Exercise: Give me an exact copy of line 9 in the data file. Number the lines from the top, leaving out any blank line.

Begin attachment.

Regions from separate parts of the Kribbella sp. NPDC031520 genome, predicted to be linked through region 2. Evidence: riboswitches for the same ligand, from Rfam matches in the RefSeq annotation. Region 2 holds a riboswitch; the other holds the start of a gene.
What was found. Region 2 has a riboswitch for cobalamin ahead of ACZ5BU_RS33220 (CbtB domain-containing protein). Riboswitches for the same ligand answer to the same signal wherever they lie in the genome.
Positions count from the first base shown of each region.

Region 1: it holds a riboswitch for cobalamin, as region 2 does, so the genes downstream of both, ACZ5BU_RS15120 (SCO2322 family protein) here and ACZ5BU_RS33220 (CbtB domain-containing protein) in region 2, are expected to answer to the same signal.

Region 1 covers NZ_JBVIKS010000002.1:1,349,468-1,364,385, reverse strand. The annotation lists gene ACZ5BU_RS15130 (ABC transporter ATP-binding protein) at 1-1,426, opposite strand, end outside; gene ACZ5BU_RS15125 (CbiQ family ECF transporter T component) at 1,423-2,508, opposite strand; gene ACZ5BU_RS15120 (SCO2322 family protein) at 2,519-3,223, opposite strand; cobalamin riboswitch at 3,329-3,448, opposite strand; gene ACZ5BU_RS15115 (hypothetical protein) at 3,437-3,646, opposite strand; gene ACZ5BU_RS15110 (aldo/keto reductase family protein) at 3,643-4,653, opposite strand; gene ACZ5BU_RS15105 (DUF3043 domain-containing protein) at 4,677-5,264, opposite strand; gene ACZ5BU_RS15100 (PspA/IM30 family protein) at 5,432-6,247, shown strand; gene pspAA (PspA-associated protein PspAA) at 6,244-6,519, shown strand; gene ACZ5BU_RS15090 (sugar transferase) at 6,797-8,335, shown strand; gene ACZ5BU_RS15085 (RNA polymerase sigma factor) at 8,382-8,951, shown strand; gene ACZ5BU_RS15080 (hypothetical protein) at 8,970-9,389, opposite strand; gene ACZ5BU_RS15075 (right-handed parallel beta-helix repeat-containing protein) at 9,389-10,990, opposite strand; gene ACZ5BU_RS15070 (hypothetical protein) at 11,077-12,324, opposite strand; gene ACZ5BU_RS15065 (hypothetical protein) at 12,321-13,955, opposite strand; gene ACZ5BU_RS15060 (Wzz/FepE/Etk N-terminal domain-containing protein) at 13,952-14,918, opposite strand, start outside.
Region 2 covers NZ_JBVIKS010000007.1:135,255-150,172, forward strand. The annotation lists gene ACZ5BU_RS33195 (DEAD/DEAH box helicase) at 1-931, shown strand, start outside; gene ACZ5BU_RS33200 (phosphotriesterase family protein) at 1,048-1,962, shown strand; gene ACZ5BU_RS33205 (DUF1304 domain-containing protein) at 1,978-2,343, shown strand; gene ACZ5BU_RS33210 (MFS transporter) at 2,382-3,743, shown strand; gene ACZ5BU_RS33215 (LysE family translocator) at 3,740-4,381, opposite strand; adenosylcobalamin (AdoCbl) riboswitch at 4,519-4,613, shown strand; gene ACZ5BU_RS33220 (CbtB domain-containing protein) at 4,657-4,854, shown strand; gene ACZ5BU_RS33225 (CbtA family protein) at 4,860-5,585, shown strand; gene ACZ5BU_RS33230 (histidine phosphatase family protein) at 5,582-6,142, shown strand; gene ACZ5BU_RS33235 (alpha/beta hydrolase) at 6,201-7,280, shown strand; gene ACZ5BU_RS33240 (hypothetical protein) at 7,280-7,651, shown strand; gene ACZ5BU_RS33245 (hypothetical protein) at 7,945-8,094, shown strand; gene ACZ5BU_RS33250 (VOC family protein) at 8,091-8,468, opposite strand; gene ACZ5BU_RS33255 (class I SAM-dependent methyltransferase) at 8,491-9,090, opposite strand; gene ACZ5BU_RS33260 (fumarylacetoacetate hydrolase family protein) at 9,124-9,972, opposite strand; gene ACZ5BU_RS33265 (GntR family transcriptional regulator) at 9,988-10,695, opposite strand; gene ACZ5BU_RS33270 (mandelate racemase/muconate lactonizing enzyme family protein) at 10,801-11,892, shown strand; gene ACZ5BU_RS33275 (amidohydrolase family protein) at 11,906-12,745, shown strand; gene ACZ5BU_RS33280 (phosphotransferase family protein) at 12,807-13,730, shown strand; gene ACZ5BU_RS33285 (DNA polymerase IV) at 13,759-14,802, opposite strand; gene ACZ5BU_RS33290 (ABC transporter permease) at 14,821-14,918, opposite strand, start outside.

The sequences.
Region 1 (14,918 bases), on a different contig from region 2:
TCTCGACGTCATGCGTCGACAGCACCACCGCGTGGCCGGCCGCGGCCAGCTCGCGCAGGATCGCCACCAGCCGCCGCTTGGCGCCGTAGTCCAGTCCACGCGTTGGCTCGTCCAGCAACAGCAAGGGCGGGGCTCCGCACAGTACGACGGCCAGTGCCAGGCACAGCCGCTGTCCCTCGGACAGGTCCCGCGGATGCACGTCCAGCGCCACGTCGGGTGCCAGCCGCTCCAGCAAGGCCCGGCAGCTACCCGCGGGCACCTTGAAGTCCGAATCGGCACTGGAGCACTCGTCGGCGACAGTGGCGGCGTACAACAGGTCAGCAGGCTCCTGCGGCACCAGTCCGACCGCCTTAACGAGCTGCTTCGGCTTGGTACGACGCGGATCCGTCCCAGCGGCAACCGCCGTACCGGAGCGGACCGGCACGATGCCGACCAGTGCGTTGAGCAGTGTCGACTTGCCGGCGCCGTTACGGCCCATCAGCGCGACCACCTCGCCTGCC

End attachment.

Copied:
TCTCGACGTCATGCGTCGACAGCACCACCGCGTGGCCGGCCGCGGCCAGCTCGCGCAGGATCGCCACCAGCCGCCGCTTGGCGCCGTAGTCCAGTCCACGCGTTGGCTCGTCCAGCAACAGCAAGGGCGGGGCTCCGCACAGTACGACGGCCAGTGCCAGGCACAGCCGCTGTCCCTCGGACAGGTCCCGCGGATGCACGTCCAGCGCCACGTCGGGTGCCAGCCGCTCCAGCAAGGCCCGGCAGCTACCCGCGGGCACCTTGAAGTCCGAATCGGCACTGGAGCACTCGTCGGCGACAGTGGCGGCGTACAACAGGTCAGCAGGCTCCTGCGGCACCAGTCCGACCGCCTTAACGAGCTGCTTCGGCTTGGTACGACGCGGATCCGTCCCAGCGGCAACCGCCGTACCGGAGCGGACCGGCACGATGCCGACCAGTGCGTTGAGCAGTGTCGACTTGCCGGCGCCGTTACGGCCCATCAGCGCGACCACCTCGCCTGCC